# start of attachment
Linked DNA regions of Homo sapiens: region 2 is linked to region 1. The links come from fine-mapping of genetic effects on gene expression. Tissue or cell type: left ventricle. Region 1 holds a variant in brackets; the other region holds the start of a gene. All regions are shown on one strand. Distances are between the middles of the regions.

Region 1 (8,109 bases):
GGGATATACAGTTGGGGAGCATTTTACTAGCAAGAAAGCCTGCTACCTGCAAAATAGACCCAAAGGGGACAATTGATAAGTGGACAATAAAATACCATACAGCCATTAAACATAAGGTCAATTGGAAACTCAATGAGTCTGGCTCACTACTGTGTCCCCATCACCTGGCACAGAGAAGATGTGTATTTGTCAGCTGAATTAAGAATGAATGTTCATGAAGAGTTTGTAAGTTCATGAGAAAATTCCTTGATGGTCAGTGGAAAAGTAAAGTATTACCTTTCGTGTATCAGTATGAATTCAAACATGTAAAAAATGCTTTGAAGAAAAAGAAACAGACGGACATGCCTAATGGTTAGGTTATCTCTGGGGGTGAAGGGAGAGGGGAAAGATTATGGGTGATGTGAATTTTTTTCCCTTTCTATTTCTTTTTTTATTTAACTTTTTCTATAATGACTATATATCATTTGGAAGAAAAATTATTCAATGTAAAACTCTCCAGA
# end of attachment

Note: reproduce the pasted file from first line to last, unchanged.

Linked DNA regions of Homo sapiens: region 2 is linked to region 1. The links come from fine-mapping of genetic effects on gene expression. Tissue or cell type: left ventricle. Region 1 holds a variant in brackets; the other region holds the start of a gene. All regions are shown on one strand. Distances are between the middles of the regions.

Region 1 (8,109 bases):
GGGATATACAGTTGGGGAGCATTTTACTAGCAAGAAAGCCTGCTACCTGCAAAATAGACCCAAAGGGGACAATTGATAAGTGGACAATAAAATACCATACAGCCATTAAACATAAGGTCAATTGGAAACTCAATGAGTCTGGCTCACTACTGTGTCCCCATCACCTGGCACAGAGAAGATGTGTATTTGTCAGCTGAATTAAGAATGAATGTTCATGAAGAGTTTGTAAGTTCATGAGAAAATTCCTTGATGGTCAGTGGAAAAGTAAAGTATTACCTTTCGTGTATCAGTATGAATTCAAACATGTAAAAAATGCTTTGAAGAAAAAGAAACAGACGGACATGCCTAATGGTTAGGTTATCTCTGGGGGTGAAGGGAGAGGGGAAAGATTATGGGTGATGTGAATTTTTTTCCCTTTCTATTTCTTTTTTTATTTAACTTTTTCTATAATGACTATATATCATTTGGAAGAAAAATTATTCAATGTAAAACTCTCCAGA